If you don't find the answer to your question here, please use the feedback form to let us know.
With many data products and field sites to choose from, exploring NEON data may feel a bit overwhelming. There are two ways to get started:
Option 1: Type in what you are looking for in the search bar on the homepage of the data portal. You can search by any word or phrase of your choice, including by keyword, data product name, data product ID, year, site, or domain. Phrases that have more than one word should be surrounded by quotes, for example "biological temperature". Click Enter and the search will take you to a pre-filtered selection of data products (if the search term was found) in the Explore Data Products page.
Option 2: Navigate to the Explore Data Products page. Use the search bar and/or the filter options on the left side of the page to explore data products by search phrase or keyword, date range, availability, science team, location (site, state, domain), or theme. To reset your filters, click on the blue "Reset All Filters" button at the top left.
To learn more about any given data product, click on the Product Details button to the right of a data product name.
This chart shows whether data are available for any given spatial location for any given month. Gray represents that data are unavailable, and blue represents that at least some data are available. A blue box does not indicate that data are complete for that location/month combination. The default view, Summary, rolls up the availability of data across all sites. If data are available for at least one site for a given month, then the box at that month will appear blue. If the box is gray, there is no data available for that month at any site. If you click on the Site button, the graph will expand to show availablity for each site denoted by its four-letter abbreviation. Clicking on State or Domain will roll up availability similarly to the Summary view. For example, if State is chosen and there is a blue box available for a given month, then data are available at at least one site in that state for the month of interest.
Once you have selected data of interest in the Explore Data Products page, click on the Download Data button. The interface will guide you through several steps to select sites and date range, which documentation files to include, and other data-product specific items. It will ask you to affirm that you agree to the Data Usage and Citation Policies, and show the estimated size of the data package you are requesting. When all steps are complete, you will be at the last step and will be able to click the Download Data button to start your download.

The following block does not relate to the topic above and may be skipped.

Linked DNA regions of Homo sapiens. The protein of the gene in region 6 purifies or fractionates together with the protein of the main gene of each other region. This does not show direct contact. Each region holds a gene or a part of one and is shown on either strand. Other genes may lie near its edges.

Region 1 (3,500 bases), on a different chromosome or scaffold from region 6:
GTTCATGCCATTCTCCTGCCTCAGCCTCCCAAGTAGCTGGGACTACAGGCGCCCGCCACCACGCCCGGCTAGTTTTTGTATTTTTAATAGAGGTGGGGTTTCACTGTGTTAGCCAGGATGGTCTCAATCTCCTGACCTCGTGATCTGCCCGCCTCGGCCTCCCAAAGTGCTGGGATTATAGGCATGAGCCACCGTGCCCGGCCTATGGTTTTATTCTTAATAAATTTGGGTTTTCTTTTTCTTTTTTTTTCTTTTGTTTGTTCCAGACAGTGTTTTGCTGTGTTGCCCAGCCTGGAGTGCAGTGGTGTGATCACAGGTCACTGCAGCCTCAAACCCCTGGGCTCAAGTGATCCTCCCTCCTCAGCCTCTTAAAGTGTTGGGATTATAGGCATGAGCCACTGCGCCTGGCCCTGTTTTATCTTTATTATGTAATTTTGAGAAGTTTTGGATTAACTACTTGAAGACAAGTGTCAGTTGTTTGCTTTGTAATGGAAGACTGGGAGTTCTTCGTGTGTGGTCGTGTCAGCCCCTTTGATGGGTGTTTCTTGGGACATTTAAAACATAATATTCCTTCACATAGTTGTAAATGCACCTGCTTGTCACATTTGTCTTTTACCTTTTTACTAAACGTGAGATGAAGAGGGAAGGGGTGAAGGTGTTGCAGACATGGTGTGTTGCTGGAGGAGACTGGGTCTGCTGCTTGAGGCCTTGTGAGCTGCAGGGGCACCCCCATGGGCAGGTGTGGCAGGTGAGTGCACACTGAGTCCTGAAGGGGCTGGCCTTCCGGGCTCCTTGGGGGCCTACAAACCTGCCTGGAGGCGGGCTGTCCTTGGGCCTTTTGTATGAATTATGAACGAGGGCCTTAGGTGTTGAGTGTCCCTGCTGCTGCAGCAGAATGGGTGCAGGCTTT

At this time, only one data product may be downloaded within a single data package, with the exception of the Bundled data products - eddy covariance. However, data from the entire possible date range and several sites for a specific data product can be downloaded in a single data package. Be careful to check the size of the data file you have requested - they can be rather large and take a long time to download.
There currently is no limit except for your patience. However, you may wish to check the size of your requested package before hitting the download button, as a package of many gigabytes could take a long time to download. If your request is much larger than you are comfortable with downloading, please contact us for help.
NEON measures a diverse suite of biological, physical, chemical and ecological characteristics at field sites across the continent. NEON data are sent to headquarters after site construction is complete and data collection begins. The Observatory processes these measurements to derive standard, quality-assured data products that support greater understanding of complex ecological processes at local, regional and continental scales. Available NEON data, supporting metadata, science designs, data collection documentation and data processing documentation are accessible through the NEON Data Portal. For more information, please visit the Data Processing webpage on the NEON web portal.